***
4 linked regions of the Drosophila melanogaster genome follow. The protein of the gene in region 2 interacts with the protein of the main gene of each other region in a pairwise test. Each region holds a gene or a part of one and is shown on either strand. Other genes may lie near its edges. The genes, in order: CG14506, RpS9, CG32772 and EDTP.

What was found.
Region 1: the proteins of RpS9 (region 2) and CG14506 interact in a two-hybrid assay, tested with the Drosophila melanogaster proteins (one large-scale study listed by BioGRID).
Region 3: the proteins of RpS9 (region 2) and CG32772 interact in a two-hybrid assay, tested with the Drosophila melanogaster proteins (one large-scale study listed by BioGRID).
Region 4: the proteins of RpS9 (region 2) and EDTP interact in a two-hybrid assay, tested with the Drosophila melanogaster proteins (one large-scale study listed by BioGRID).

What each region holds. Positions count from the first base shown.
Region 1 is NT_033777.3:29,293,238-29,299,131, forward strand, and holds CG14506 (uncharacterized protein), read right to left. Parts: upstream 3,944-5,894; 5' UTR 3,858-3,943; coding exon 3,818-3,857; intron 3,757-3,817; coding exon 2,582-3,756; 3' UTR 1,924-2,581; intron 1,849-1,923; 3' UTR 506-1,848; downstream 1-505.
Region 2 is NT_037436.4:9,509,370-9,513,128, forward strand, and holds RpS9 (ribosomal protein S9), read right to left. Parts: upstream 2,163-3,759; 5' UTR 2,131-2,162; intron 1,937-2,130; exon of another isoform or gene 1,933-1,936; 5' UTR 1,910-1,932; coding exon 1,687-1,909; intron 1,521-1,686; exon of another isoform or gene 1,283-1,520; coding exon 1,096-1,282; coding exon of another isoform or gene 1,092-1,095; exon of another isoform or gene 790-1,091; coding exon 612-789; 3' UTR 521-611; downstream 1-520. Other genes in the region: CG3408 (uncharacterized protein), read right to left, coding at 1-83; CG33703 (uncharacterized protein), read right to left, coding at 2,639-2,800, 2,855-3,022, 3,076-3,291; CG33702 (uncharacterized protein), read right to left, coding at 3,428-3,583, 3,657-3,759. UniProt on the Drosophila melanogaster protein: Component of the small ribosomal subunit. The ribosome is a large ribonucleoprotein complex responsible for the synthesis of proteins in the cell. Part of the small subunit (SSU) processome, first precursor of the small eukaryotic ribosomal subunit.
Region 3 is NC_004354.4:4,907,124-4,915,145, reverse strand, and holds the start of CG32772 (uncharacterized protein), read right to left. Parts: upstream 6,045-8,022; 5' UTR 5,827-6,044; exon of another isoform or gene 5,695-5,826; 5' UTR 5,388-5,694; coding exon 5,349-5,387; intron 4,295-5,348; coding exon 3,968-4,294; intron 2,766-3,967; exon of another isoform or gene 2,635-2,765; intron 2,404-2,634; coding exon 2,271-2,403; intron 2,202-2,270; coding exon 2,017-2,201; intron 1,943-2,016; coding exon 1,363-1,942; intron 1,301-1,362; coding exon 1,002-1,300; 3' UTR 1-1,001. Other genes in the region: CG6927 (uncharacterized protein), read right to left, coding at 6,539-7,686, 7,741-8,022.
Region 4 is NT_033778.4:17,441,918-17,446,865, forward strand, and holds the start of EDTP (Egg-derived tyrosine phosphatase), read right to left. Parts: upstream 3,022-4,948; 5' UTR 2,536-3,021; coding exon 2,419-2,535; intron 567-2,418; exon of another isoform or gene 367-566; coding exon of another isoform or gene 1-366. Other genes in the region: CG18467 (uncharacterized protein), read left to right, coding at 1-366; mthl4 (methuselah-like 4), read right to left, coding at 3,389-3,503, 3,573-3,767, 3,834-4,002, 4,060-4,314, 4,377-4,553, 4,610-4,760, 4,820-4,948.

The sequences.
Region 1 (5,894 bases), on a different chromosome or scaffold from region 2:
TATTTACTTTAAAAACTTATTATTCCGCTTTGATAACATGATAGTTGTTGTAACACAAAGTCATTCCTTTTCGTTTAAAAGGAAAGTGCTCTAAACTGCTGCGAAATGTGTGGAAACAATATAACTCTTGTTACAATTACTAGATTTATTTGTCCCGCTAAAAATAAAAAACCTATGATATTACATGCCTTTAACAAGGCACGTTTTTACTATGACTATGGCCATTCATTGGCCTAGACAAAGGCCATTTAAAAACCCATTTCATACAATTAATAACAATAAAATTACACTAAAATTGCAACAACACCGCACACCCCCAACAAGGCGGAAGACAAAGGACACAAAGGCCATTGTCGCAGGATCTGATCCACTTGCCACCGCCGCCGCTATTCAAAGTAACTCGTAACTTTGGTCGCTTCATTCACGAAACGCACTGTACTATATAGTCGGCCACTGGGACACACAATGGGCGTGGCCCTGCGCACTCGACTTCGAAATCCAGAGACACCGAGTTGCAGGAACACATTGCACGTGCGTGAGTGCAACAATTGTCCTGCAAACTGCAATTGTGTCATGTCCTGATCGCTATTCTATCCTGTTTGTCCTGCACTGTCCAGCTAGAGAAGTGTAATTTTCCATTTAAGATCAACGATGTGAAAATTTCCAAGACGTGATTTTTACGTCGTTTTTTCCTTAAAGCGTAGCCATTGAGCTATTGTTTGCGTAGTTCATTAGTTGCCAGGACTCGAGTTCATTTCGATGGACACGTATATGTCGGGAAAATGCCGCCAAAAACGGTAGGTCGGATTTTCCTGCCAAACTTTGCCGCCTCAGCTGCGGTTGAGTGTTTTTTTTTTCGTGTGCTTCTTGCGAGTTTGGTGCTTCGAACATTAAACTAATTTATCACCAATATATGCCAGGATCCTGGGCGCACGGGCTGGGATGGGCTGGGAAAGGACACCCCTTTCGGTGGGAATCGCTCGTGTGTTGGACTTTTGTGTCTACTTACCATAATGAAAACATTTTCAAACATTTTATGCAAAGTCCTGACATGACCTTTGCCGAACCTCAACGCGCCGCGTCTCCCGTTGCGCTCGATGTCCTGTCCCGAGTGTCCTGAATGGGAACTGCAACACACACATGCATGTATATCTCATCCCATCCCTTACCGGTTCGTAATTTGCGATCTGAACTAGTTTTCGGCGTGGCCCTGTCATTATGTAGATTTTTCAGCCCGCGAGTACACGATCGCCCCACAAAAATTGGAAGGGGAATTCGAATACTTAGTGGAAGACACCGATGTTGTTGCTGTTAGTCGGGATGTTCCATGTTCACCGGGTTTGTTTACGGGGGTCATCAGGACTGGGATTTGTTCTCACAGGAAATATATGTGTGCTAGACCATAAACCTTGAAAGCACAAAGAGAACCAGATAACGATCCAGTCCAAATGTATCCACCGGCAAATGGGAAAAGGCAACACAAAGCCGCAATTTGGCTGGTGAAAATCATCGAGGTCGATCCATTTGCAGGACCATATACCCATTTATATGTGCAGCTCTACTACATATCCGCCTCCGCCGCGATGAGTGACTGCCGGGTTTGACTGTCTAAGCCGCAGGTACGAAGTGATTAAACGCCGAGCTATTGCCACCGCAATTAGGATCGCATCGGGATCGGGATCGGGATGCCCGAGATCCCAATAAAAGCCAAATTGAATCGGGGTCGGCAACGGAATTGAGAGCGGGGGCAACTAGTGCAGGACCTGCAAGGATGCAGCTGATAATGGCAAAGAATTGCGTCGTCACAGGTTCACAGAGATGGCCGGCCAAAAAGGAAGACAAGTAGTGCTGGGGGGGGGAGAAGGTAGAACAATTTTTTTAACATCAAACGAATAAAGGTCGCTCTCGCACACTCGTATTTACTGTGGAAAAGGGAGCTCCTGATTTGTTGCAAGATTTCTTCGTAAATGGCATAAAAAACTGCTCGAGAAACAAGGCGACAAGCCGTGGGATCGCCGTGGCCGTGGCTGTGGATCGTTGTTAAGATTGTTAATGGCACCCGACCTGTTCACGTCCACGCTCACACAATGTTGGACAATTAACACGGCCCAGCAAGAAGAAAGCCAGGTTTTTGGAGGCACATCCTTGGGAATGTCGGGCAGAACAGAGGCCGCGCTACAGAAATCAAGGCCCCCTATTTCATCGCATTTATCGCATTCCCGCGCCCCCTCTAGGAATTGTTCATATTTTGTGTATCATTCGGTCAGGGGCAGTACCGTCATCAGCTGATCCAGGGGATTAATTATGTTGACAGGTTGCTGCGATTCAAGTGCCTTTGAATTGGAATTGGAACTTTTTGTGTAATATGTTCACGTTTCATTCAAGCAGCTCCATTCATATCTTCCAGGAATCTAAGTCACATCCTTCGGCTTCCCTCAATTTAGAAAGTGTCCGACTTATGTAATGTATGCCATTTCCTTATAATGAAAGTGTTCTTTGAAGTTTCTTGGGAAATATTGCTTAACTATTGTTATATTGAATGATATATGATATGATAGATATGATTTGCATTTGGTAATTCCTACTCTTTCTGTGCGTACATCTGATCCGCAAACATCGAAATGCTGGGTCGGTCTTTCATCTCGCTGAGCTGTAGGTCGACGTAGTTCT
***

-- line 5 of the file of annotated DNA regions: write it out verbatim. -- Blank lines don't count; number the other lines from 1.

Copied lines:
Region 4: the proteins of RpS9 (region 2) and EDTP interact in a two-hybrid assay, tested with the Drosophila melanogaster proteins (one large-scale study listed by BioGRID).